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Colombian human rights defenders: Peace but no respite

It’s all too easy to be shocked by the human rights abuses taking place around the world without thinking of the dangers faced by the lawyers trying to prevent them, writes Rishi Joshi

8 August 2017

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According to Jorge Molano, a well-respected and internationally recognised lawyer, in 2016 a Colombian human rights defender was killed every six days. In 2017, that figure went up to every four days. Molano spoke at the Law Society as part of the ‘Lawyers at Risk’ programme about the challenges faced by Colombian human rights activists. He highlighted that despite the signing of the peace agreement between the Colombian government and the Colombian Revolutionary Armed Forces (FARC), the work of human rights lawyers in Colombia is a high-stakes game.

As a young lawyer, the idea that my career choice could pose a threat not only to myself but to my friends’ and family’s safety underlined the serious nature of the risks. These threats to lawyers further impact access to justice, which is not only a fundamental right but also an essential element for securing other rights and protections, and the long-term prospects of the peace agreement.

Jorge has worked over the course of several decades on some of the most emblematic cases of human rights violations in Colombia. In recent times he has faced threats, intimidation, and surveillance, and was a victim of illegal wiretapping carried out by the Department of Administrative Security. He attributes the persecution he continues to face to his cases and the individuals he represents. According to the Office of the High Commissioner for Human Rights, one of the four principal modes of abuse against human rights defenders is perpetrated against those representing victims in litigation against state actors for human rights violations. These abuses are said to coincide often with key moments in the judicial process.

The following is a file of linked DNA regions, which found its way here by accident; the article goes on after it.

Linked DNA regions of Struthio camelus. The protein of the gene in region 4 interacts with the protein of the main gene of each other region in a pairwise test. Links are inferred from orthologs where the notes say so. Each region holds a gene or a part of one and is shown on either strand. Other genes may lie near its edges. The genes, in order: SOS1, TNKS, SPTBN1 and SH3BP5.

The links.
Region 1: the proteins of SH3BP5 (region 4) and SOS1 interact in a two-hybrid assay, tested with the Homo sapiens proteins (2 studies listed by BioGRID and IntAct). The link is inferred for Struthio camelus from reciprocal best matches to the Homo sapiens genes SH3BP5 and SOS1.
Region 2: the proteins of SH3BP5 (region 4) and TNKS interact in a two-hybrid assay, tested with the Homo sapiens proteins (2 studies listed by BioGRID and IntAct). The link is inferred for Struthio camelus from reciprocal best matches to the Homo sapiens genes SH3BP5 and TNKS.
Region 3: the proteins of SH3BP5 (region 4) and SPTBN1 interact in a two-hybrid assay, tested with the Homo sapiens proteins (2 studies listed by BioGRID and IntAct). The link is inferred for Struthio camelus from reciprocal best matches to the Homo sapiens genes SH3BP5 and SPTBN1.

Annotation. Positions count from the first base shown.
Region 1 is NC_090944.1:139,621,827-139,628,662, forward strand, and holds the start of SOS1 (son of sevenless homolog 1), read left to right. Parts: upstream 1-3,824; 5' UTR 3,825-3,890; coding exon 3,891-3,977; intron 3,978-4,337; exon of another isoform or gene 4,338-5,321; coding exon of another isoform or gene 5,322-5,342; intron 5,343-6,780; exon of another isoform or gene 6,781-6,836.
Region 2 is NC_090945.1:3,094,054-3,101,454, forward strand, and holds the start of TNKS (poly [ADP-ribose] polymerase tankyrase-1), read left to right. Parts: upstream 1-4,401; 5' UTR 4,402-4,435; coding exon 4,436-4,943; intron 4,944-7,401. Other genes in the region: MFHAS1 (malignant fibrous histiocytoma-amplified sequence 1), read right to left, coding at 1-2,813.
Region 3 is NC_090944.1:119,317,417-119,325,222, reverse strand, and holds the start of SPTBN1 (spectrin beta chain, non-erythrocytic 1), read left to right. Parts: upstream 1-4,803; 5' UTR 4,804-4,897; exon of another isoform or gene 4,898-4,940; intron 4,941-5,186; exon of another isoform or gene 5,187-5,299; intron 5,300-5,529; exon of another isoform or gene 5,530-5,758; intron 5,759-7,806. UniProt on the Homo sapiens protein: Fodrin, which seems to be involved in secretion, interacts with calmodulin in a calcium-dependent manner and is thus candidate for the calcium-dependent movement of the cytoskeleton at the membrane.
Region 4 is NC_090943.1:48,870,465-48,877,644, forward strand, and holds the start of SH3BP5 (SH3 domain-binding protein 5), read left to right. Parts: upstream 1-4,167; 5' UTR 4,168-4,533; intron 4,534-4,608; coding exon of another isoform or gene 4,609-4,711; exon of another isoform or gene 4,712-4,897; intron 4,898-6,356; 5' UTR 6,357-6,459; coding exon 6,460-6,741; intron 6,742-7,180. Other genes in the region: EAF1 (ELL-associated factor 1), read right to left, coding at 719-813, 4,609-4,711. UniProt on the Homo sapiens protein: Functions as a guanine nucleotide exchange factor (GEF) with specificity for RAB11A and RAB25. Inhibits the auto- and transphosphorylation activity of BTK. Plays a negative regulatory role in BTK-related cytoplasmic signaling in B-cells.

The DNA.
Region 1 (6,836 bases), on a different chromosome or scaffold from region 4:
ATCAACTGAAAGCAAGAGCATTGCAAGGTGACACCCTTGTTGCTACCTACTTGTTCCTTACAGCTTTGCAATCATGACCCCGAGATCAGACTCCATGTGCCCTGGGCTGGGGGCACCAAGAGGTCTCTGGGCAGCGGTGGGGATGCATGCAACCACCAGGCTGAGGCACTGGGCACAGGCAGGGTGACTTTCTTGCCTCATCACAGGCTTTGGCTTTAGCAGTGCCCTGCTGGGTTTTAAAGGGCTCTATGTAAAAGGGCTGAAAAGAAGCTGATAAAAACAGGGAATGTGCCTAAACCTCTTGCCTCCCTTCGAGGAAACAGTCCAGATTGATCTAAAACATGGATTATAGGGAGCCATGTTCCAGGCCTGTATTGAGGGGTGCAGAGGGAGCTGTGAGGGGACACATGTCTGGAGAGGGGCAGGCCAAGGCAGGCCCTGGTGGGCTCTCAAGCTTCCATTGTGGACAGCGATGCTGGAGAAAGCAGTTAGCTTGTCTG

Jorge is one of the lawyers acting on behalf of relatives of those forcibly “disappeared” during the notorious 1985 Palace of Justice siege, when an armed forces operation to re-take the building from a guerrilla group resulted in 11 “disappeared” and 94 dead.

The climate of mistrust and lack of respect for human rights lawyers and defenders is a huge problem in Colombia, compounded when the lack of respect comes from those working for the state.

Jorge talked about one of his current cases, defending community leader Milena Quiroz Jiménez, who was brought before a court for organising a peaceful march and sentenced to imprisonment. We heard a shocking quote from a spokesperson from the Attorney General’s Office, La Fiscalía, who condoned Milena’s imprisonment for stirring the masses and organising the march.

It is often too easy for us to inform ourselves of human rights violations across the world and feel outraged by the atrocities that take place without really thinking about some of the added difficulties that human rights lawyers and defenders face.

When the audience asked Jorge what he recommended that the international community do to help, he suggested sending intervention letters to the state or drafting amicus curiae briefs, to name but a few examples. These are activities carried out by both the Colombian Caravana UK Lawyers Group and the Law Society. These are small steps that we could all take in the UK and I suggest all junior lawyers get involved.

 

Rishi Joshi is a member of the Colombian Caravana UK Lawyers Group

@Col_Caravana

www.colombiancaravana.org.uk

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Human rights